Fashion icon Isabella Blow was far from beautiful by anyone’s standards but her status as a style icon is rarely disputed. The eccentric fashion editor was well known for her extrovert dress sense, particularly her extraordinary hats. It was she who not only inspired, but also discovered, Philip Treacy in the late 80s, then an unknown student and now milliner to the stars.She is also credited with the discovery of another fashion legend. Alexander McQueen was a student at Central Saint Martins in London when Blow first met him. She famously bought his entire graduate collection for £5,000 and lent her support to the young designer as he built his empire. Despite this, McQueen failed to employ Blow in any official capacity after he became famous, an oversight she noted with some bitterness. Following her death in 2007, Blow’s sisters arranged an auction of her clothes at Christie’s, which included over 90 McQueen dresses, 50 Treacy hats and portraits of Blow by Mario Testino and Karl Lagerfeld. The auction was later cancelled when Blow’s friend and another muse to McQueen, Daphne Guinness, bought the entire collection.
Guinness is another socialite who earned her status as a muse with her quirky sense of style and fashion savvy. She too disregards the title, preferring instead to be regarded as an artist, a reputation she recently reinforced with a display of her vast and eclectic wardrobe at the Fashion Institute of Technology in New York. According to Tom Ford, one of the numerous designers Guinness has inspired, “Daphne is one of – if not the – most stylish women living.”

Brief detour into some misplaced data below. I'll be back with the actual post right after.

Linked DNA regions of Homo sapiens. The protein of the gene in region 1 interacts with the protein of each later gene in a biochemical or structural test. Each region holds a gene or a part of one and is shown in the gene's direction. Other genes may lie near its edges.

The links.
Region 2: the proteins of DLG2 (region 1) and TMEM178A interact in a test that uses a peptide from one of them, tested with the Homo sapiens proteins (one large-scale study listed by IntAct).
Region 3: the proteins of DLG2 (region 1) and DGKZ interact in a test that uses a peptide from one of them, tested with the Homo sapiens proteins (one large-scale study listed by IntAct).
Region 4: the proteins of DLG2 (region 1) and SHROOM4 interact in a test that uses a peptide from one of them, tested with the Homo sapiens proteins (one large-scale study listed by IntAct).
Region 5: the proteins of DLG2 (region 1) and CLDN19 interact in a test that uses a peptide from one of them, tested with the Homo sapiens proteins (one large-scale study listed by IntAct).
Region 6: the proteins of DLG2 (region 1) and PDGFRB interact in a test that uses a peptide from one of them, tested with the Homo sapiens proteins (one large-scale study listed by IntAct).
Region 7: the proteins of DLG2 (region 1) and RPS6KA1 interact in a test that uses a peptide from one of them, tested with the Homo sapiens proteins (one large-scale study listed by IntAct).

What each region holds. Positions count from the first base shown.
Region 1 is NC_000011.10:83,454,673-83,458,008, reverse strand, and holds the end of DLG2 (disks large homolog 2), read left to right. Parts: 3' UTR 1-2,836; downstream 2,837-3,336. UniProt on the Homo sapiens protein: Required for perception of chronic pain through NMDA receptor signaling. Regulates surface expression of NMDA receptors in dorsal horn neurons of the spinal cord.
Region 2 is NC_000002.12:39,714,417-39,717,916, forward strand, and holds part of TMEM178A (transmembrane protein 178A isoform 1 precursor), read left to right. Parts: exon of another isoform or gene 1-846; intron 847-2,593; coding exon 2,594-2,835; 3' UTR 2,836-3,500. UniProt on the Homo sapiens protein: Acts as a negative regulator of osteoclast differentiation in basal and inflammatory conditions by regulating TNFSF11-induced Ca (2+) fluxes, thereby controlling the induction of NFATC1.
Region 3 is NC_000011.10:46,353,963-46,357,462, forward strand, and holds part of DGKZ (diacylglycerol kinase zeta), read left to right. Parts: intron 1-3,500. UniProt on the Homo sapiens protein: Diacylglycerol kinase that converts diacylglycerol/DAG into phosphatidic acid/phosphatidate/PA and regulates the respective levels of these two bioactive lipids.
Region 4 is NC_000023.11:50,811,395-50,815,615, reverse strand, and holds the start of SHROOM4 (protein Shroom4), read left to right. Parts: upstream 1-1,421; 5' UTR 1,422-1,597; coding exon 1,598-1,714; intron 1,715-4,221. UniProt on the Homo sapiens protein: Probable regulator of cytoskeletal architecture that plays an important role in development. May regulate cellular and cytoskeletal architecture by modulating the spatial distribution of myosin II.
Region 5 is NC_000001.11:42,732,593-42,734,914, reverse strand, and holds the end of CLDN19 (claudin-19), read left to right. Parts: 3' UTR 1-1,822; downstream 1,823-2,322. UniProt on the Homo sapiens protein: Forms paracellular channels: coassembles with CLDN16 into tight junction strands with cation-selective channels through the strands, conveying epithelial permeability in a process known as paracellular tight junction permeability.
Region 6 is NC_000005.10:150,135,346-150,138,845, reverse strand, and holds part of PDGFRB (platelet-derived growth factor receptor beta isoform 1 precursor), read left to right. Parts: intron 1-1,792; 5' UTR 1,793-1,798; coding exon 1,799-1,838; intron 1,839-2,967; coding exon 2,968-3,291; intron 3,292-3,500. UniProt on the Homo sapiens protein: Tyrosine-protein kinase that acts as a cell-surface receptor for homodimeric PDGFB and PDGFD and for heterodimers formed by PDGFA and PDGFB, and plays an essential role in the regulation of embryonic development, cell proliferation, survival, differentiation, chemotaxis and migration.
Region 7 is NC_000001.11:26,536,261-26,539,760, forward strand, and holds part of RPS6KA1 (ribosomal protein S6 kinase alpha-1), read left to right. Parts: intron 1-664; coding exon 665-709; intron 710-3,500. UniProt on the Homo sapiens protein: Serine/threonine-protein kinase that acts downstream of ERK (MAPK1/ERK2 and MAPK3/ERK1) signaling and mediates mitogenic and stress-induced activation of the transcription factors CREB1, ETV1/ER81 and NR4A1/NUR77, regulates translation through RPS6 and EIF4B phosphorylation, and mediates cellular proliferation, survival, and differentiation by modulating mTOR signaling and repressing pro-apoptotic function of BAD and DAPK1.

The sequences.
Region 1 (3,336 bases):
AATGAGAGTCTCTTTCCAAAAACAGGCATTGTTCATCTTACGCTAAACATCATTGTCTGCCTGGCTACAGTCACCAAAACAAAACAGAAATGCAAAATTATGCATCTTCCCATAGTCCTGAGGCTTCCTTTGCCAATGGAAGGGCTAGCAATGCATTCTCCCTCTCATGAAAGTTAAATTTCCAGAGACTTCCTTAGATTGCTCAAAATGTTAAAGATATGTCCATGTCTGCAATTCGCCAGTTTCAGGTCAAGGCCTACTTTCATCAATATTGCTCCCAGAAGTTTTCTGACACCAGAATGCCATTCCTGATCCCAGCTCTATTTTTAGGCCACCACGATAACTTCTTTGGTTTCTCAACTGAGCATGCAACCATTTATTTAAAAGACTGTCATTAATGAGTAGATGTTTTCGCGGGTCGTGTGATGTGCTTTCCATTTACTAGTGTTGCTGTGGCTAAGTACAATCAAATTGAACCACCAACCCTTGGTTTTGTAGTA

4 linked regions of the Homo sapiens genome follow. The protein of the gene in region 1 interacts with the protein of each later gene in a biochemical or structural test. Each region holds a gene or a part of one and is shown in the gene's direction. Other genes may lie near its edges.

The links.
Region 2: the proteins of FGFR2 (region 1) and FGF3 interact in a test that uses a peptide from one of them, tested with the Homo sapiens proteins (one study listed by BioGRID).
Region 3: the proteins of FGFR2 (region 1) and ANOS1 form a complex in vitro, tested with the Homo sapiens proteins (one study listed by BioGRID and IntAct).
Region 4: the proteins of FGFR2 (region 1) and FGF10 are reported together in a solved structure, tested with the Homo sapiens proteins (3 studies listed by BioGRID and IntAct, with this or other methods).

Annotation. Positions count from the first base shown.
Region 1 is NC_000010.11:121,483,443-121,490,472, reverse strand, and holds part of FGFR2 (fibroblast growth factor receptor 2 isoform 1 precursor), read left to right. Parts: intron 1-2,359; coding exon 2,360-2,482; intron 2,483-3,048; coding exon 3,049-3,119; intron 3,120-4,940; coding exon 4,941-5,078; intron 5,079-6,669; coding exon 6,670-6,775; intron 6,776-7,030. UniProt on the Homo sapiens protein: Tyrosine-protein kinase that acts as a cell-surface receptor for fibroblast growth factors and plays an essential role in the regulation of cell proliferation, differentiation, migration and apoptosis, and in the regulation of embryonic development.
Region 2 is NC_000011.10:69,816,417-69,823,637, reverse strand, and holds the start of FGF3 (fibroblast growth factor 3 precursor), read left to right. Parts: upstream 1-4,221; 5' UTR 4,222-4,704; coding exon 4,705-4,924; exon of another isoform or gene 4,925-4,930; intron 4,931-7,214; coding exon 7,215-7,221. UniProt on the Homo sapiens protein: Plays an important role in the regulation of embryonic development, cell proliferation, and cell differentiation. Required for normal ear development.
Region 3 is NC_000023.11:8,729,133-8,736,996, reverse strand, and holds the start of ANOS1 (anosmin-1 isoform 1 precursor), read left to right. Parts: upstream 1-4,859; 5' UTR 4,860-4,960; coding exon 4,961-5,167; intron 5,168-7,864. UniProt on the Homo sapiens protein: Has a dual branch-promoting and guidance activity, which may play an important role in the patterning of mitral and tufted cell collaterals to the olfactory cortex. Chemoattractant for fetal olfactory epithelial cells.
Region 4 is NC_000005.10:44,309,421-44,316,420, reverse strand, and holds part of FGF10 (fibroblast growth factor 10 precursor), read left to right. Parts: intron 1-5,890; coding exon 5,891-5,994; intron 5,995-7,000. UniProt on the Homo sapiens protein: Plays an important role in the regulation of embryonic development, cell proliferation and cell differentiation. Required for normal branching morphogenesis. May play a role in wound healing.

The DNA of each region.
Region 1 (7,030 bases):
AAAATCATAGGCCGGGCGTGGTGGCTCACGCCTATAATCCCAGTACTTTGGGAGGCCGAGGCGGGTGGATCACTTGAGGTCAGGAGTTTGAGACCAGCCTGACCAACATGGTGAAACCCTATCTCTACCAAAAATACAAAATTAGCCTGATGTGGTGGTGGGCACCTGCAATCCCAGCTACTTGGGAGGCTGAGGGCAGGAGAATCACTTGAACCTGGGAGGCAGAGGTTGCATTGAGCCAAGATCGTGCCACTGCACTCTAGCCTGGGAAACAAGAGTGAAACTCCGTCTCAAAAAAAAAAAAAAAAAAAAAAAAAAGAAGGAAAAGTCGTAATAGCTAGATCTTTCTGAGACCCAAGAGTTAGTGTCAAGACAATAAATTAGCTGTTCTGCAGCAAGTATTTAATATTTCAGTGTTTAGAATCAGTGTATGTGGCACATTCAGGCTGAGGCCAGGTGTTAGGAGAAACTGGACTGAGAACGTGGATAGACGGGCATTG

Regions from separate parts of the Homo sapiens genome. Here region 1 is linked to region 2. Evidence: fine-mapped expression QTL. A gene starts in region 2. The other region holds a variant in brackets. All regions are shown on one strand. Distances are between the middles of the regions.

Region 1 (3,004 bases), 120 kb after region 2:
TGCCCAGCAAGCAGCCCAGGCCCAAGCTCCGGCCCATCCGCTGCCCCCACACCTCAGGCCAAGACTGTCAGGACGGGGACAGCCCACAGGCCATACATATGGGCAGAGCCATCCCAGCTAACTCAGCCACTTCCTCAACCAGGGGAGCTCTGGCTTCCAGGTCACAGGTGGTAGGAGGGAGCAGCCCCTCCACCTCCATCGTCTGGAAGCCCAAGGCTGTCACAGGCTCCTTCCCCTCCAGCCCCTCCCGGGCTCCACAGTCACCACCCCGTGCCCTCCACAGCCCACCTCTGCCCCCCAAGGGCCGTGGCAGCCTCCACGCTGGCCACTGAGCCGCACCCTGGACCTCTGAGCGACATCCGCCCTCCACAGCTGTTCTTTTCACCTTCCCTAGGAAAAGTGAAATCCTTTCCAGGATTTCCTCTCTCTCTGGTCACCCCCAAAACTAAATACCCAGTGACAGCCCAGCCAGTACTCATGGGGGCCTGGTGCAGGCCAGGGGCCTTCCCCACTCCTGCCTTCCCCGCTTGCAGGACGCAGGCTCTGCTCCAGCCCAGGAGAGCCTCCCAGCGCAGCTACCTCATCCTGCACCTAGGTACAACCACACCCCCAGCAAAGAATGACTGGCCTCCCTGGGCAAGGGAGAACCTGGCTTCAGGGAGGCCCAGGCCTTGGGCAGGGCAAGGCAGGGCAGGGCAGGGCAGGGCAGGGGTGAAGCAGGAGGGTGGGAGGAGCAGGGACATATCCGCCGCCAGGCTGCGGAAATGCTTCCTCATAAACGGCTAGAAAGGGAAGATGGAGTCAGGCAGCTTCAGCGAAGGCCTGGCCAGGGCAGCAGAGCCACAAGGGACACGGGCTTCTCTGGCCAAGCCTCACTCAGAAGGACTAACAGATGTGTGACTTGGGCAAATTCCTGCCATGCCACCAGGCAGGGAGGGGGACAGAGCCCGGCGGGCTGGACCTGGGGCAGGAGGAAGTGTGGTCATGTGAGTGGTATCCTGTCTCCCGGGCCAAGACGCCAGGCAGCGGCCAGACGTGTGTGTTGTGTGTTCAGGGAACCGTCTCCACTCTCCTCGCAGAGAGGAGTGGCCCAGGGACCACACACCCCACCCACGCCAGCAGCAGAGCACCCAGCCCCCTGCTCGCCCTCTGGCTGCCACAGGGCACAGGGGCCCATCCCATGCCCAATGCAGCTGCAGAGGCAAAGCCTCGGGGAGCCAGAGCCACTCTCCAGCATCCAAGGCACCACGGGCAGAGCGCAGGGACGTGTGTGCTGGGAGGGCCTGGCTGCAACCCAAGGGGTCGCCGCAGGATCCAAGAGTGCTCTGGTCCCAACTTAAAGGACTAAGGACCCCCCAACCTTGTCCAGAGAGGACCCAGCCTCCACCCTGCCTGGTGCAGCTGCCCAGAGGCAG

According to Syrian-born designer Rami Al Ali it is a person’s style and character that make them muse material. “They don’t have to do anything in particular other than be themselves, have a great sense of style and, most of all, have a unique identity that we designers want to embody in our work.” Like Blow and Harlech, Guinness’ character is expressed through her quirky, charismatic fashion choices. As Vanity Fair journalist A. A. Gill pointed out, she “has never had a look, never once, never remotely, that was anyone’s but her very own.” It is this that makes her and her fellow style icons an inspiration, not just to designers but to all people with an eye for exploring the creativity and art in fashion. These women do not wear fashion, they create, inspire and influence it with their eccentric styles, flamboyant personalities and natural flair for combining clothes in a way that looks beyond the trends of the day.